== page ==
Mumbai: While Tesla founder and climate crusader Elon Musk has hailed India’s aim to produce only electric cars by 2030 and has stated that it is the largest market for solar power, on World Environment Day, this is how India really fares:
India reportedly lost 40 per cent of its forest cover between 1880 to 2013. According to government data cited by Hindustan Times, 24 per cent of India’s land is under forest cover and has grown by 5,081 sq km between 2013 and 2015. However, while this is a cause to celebrate, India still has a long way to go where forest protection is concerned.
A large majority of rural dwellers and almost all tribal folks are heavily dependent on forest resources to fulfil their basic amenities. Dependent on the forest for fodder, firewood, herbal medicines and products like honey and gum, the depletion of India’s forests is more than just a call to action for forest dwellers – it’s a life-threatening situation.
To put the growth in forest cover numbers in perspective, northeast India and Andaman and Nicobar Islands are likely to lose 2,305 sq km of forest cover by 2025, Indian Space Research Organisation (Isro) scientists predicted in a recent study. What’s worse, a Forest Research Institute (FRI) study shows that in 60 per cent of forests are in poor health with inadequate regeneration status, reports the Hindustan Times.
Many believe that this supposed increase in forest cover is only a matter of optics. With higher definition cameras and broader satellite reach, we are being able to cover more ground and this may give a false impression that more lands are being brought under forest cover.
The Government has failed repeatedly in involving the forest communities in conservation practices.Under the ancient colonial era Forest Act of 1927 seeks to penalise locals for using forest produce. However, poaching and illegal logging are still going unchecked. The Forest Rights Act of 2005 attempts to recognise traditional ways of life but its success in doing so is in doubt.
A recent order by the National Tiger Conservation Authority threw environmental activists off balance, by saying that communities living in protected habitats critical for tigers would have no forest rights at all. In the absence of an updated forest policy, there is much room for motivated interpretations. India’s forest policy is about two decades old and there is no new forest policy in sight, reports HT.
Prime Minister Narendra Modi, on the occasion of World Environment Day, tweeted about the need to protect the environment. He had also vowed after meeting French President Emmanuel Macron Saturday to go “above and beyond” the Paris accord to combat climate change.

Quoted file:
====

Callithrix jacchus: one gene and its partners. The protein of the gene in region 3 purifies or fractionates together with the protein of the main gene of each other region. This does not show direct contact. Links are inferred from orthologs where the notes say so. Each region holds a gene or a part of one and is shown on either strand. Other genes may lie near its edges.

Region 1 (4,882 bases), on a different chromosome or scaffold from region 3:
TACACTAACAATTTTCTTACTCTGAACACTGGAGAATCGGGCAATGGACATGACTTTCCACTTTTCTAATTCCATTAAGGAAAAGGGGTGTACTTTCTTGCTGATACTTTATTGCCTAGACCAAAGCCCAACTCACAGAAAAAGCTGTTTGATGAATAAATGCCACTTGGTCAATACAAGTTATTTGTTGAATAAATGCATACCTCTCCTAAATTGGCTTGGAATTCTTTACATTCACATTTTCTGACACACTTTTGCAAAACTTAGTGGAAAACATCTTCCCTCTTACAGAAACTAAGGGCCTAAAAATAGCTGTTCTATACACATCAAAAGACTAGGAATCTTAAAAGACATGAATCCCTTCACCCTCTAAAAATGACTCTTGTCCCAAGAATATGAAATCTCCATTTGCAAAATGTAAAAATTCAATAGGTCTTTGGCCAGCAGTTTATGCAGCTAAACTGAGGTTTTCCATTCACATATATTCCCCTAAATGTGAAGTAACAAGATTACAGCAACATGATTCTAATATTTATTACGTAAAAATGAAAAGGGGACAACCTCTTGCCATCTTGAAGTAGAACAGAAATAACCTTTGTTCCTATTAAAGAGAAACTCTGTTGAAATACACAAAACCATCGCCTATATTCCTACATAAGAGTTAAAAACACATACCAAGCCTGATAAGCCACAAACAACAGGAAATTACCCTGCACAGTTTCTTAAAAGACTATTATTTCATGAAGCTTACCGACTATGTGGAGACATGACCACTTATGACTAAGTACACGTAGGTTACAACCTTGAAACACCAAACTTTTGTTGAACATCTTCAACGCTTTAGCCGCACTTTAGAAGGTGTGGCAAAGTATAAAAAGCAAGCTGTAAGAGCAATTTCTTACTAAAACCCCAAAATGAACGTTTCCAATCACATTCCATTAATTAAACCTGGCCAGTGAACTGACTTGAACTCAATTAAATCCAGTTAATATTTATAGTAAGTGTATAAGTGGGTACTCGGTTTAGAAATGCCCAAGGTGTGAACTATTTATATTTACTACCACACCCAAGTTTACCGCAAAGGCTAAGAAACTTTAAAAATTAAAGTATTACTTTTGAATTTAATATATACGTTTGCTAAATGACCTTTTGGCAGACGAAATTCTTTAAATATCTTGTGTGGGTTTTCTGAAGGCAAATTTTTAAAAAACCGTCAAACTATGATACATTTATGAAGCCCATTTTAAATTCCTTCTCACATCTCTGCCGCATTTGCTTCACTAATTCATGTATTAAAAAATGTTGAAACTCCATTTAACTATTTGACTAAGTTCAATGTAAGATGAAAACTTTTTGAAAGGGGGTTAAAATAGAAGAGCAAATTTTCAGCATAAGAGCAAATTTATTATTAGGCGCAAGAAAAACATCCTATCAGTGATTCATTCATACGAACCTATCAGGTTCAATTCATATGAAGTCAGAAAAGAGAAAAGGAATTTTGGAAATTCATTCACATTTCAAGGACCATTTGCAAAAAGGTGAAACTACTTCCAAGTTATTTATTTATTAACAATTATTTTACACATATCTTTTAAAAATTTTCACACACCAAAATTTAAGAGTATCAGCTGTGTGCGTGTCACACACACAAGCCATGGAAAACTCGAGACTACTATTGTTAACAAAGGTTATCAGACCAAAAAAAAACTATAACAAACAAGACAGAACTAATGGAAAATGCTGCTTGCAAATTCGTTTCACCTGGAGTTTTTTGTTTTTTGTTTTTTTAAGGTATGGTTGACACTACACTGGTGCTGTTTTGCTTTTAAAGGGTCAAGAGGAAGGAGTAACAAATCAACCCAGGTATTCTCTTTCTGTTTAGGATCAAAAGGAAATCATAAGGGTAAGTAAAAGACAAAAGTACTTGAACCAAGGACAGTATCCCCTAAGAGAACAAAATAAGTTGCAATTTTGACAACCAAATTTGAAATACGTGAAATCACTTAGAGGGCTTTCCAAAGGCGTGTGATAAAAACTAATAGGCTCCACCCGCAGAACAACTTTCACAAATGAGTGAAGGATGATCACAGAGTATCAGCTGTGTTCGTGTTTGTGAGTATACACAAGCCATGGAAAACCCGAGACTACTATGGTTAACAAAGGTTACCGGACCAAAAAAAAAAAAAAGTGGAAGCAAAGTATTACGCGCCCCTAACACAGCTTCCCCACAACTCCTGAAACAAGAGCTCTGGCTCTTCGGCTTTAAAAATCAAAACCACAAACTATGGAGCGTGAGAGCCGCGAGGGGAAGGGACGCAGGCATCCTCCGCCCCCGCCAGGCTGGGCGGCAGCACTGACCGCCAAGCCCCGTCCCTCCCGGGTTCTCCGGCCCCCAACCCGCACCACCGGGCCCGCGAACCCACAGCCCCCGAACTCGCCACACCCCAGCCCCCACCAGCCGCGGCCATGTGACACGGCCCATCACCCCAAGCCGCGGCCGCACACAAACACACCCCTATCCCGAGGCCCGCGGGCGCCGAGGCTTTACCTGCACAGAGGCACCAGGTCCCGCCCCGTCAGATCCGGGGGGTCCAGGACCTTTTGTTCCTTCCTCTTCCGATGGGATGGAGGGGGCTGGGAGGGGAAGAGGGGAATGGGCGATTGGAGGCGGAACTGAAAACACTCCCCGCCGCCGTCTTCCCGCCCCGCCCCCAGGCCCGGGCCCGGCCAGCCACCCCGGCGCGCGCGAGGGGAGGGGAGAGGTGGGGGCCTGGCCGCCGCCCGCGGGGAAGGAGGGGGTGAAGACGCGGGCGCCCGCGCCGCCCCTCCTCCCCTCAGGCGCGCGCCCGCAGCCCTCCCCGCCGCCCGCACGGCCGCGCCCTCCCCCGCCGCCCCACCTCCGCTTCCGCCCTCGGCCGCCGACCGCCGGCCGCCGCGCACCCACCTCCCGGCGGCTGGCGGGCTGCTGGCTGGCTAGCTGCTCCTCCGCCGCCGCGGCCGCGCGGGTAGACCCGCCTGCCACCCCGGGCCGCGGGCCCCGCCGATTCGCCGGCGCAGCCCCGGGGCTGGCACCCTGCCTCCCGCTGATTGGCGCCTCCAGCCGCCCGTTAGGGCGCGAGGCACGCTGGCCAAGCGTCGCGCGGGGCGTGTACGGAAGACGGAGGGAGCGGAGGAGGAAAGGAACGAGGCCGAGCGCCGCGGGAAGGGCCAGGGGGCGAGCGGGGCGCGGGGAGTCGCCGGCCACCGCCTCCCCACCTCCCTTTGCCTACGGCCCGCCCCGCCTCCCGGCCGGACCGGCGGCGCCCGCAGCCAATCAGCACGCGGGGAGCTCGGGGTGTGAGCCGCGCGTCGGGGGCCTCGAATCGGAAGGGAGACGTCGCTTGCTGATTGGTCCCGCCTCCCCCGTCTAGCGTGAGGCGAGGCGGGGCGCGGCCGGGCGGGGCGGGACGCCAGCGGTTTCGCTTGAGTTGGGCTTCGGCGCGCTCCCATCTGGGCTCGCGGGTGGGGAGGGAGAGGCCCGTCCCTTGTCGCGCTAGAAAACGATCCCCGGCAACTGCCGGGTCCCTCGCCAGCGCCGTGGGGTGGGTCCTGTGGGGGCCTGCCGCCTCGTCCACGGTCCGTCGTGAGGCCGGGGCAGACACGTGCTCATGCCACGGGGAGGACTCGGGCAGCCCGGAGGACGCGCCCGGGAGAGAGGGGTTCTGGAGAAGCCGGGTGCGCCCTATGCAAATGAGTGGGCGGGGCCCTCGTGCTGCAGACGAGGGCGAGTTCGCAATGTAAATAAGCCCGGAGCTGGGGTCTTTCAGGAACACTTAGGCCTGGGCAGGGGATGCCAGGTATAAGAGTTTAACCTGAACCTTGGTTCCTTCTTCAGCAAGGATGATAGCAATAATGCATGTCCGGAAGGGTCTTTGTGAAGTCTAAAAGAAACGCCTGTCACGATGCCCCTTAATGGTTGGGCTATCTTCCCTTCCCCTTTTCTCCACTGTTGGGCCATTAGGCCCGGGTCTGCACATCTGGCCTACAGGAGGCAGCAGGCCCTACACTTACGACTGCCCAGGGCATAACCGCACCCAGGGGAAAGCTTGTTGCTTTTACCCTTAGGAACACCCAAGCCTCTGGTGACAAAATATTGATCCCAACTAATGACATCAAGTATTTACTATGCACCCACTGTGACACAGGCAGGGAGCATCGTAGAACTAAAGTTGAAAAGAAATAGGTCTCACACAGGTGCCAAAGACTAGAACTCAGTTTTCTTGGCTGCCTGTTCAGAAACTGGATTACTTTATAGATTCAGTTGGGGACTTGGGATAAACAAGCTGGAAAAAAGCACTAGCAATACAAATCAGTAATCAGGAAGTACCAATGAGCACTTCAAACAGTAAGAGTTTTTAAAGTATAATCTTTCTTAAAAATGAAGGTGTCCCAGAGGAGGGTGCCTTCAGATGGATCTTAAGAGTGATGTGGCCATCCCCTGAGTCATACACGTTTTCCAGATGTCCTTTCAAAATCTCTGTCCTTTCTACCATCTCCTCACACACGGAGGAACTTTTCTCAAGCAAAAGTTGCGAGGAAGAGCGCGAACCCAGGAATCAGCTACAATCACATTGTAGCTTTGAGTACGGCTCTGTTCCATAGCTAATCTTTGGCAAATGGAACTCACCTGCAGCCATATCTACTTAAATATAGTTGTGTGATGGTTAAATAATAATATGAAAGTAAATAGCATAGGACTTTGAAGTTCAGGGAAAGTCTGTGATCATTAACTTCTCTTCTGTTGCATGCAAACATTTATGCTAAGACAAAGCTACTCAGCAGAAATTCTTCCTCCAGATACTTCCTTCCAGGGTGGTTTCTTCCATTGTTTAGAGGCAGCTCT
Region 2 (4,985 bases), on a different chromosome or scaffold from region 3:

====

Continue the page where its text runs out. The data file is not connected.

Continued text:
“World EnviromentDay is the right time to reaffirm our commitment to protecting our environment and nurturing a better planet. We salute the will & determination of all those individuals & organisations working towards protecting the environment. #WorldEnviromentDay,” PM Modi tweeted.
However, in Mumbai itself, waste management and air pollution are extremely concerning. Sand mining and the threat to Mumbai’s mangroves shouldn’t be treated as minor bullet points in the list of environmental concerns.
The nation’s capital, New Delhi, had faced a massive environmental crisis last year post the Diwali celebrations. Blanketed in smog, the city came to a virtual standstill as people complained of rashes and breathing problems.
As it is, Delhi is one of the world’s most polluted cities due to road dust and vehicular fumes and the firecrackers seemed to tighten the noose on Delhi’s atmosphere.
Bangalore, in its own right, recently witnessed a toxic white foam that emerged out of its lakes. Foam from Bellandur lake and Yemlur lake had overflowed onto the streets last year as well.
India needs more than lip service and public awareness campaigns if we are to save our forests and those dependent on them.
In a world that’s increasingly recognising the need for climate change regulations, the woods are our only antidote for the toxicity that is choking the Earth’s atmosphere. As former UN Secretary General Ban Ki-Moon had once eloquently put it – “there is no plan B because there is no Planet B”.